Review by: Sarah
Title: The Lady and The Unicorn
Author: Iris Johansen
Blurb: Rafe Santine is under doctor’s orders: He needs to stay put in his coastal California mansion for two months to recuperate from the pneumonia that nearly killed him. Despite a retinue of mistresses to keep the powerful tycoon occupied, Rafe struggles against boredom—until a stunning woman literally drops onto his estate. She has high demands of him, but Rafe has even greater demands of her. He knows instantly that he must possess every facet of the enigmatic Janna. But the only thing she’ll give him is her body—and for the first time in his life, that is not enough for Rafe.
Janna Cannon is willing to risk it all to save the endangered animals of the wild animal reserve where she works as a game warden. With the land they depend on pulled out from under them, Janna must take a gambit to convince billionaire Santine to give the reserve the real estate they need to keep the animals free. And she’ll need to sneak onto the man’s vast, highly protected property to do it. Much to her surprise, Santine agrees to grant her the land—if Janna agrees to give him herself in exchange. And what begins as luxurious captivity soon turns into an emotional awakening she never expected.
Thoughts: This is a reprint of one of Iris Johansen's books that she wrote for the classic Loveswept series in 1983. I actually read this book many years ago, but it was really nice to re-visit this book! Iris Johansen was actually my favorite author until she started delving more into the mystery/thriller genre rather than the romance novels I am familiar with from her. While I understand her wanting to branch out as an author, I miss her romances something fierce!! Her older books are favorites of mine that I revisit frequently, though it has been awhile since I read this particular one.
In this book, we have billionaire Rafe Santine, who is growing bored during his forced recuperation after an illness. When a lovely intruder finds her way past the walls to his castle - and casts a spell over his guard dogs - he thinks he might have just found something to relieve his boredom. But in the lovely Janna, he may have bit off more than he can chew.
Janna Cannon is passionate about the protection of wildlife - particularly that of endangered animals - and she has come to plead with Rafe to grant them the two million dollar land for a wild animal preserve. But when she's forced to remain on Rafe's estate for two months in exchange, will she find herself losing her heart in the process?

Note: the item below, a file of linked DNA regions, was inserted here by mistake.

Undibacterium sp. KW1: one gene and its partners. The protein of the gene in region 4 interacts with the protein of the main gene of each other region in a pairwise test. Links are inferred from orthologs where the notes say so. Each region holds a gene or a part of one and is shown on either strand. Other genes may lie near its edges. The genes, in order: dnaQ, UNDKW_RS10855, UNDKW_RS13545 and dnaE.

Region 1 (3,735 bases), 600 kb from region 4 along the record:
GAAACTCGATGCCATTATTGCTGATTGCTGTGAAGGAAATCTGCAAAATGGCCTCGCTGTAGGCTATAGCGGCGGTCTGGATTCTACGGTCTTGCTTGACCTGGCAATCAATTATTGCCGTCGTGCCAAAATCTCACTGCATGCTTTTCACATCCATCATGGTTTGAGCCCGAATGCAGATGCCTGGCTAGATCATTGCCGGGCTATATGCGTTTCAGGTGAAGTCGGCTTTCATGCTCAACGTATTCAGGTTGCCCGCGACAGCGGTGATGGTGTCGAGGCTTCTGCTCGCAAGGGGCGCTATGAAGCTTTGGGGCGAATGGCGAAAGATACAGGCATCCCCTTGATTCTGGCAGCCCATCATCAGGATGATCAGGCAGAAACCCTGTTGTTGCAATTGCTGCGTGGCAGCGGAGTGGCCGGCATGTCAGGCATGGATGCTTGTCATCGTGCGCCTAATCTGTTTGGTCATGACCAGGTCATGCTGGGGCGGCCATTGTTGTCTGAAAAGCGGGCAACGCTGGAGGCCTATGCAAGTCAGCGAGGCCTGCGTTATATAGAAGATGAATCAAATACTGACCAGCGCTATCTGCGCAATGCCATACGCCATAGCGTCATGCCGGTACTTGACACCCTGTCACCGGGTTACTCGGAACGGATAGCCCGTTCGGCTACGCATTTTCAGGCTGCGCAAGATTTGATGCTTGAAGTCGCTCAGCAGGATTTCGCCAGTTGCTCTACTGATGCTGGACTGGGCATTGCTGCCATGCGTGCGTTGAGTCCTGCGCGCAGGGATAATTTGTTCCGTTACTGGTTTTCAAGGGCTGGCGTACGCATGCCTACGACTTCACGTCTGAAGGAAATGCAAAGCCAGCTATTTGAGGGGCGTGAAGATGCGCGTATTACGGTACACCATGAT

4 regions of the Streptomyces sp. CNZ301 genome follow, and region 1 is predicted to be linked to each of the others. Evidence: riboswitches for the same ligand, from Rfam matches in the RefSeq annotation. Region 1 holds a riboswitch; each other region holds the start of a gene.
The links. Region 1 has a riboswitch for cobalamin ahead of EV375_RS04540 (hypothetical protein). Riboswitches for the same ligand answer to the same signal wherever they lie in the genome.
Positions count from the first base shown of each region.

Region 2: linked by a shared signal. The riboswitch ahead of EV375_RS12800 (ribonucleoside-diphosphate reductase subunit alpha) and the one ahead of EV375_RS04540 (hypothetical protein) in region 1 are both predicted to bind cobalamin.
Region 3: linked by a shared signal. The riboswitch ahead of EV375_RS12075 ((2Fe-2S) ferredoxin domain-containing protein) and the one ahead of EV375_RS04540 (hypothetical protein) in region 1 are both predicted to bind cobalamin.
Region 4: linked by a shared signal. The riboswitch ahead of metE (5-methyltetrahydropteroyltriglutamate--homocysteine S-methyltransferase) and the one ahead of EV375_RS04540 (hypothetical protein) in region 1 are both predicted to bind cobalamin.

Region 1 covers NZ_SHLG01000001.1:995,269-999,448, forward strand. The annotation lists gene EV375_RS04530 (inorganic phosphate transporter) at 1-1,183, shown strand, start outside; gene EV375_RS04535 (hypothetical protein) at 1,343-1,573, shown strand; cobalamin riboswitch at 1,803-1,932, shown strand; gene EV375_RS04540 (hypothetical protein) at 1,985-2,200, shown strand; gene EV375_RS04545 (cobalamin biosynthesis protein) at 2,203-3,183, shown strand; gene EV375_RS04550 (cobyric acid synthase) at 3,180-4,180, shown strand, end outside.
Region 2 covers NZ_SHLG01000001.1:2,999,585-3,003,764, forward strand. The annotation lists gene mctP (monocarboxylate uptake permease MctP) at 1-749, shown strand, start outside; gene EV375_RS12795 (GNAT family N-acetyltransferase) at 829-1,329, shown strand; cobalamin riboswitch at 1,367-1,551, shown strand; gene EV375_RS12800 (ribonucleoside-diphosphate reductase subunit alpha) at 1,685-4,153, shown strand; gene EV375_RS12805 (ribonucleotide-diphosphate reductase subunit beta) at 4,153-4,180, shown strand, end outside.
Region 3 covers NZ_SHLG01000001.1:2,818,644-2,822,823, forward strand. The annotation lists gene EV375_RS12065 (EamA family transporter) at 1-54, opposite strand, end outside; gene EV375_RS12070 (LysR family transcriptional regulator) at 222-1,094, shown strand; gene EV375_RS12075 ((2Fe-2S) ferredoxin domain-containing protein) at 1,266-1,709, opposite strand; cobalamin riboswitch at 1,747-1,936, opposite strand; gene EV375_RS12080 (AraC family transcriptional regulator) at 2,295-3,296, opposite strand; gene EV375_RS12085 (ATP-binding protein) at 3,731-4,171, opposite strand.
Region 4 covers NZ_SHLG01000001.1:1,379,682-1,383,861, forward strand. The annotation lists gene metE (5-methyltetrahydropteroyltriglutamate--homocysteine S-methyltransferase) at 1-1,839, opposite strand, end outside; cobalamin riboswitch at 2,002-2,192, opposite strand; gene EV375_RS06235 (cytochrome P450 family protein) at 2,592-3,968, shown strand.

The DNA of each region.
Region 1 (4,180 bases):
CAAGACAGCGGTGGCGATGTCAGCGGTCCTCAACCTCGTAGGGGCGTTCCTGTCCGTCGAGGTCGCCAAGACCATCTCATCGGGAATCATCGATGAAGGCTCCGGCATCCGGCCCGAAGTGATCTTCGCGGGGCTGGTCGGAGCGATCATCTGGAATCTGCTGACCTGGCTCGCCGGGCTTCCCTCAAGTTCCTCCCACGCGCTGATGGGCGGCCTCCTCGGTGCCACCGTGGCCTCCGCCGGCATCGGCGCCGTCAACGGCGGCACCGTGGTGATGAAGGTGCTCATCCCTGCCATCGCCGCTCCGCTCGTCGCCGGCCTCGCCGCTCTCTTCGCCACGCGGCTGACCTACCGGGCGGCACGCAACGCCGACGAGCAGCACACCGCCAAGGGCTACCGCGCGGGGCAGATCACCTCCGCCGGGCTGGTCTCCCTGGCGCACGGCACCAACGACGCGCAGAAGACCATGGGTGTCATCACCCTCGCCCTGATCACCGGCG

Keep in mind when you are reading these novels, how much the romance genre has changed over the years. Again, this book was written in 1983, so if you haven't read a lot of the classic romance novels from the 80's or from previous years, you might react to the characters and/or the story a little differently. Rafe may come off as a bit dominant and callous compared to today's typical male leads, and Janna is so passive and accepting - and even serene - in the face of this treatment that at times it can seem a bit unrealistic. There are also a few things said throughout the book that are not exactly politically and culturally correct today. (One example, is Rafe referring to her as 'Pocahontas' because of her Native American heritage) But if you can keep in mind when this book was released, and overlook a few things like that, it really is a great read.
Yet, in some ways this book is also a little before it's time - I particularly liked when Janna took Rafe off guard by referring to sex a nothing but a 'biological coupling' - which was a pretty modern view to take back then. And it incenses him to no end throughout the book that she might feel that way about ther lovemaking. And while Rafe is gruff on the exterior, he becomes soft, sweet, and sentimental with Janna - once she 'tames the beast'. The lengths he goes through to keep her with him, and the soft side he displays that is such a contradiction to his character that it had my heart skipping a beat in numerous places throughout the novel. And Janna, while she may seem passive compared to today's heroines, manages to not fall completely under his thumb. She finds small ways in which to show her rebellious streak. And the fact that Rafe realizes that he must soften and change is really quite endearing.
While this book is not my favorite of hers, it does come in somewhere in the top. In my opinion, Johansen is one of the most romantic writers I have ever read. I love her stories from Loveswept! Her books always wring such emotions from me. I love seeing such strong male characters ultimately fall apart at the feet of the women that they love in order to win them forever. Beautiful tale that is definitely a "keeper"!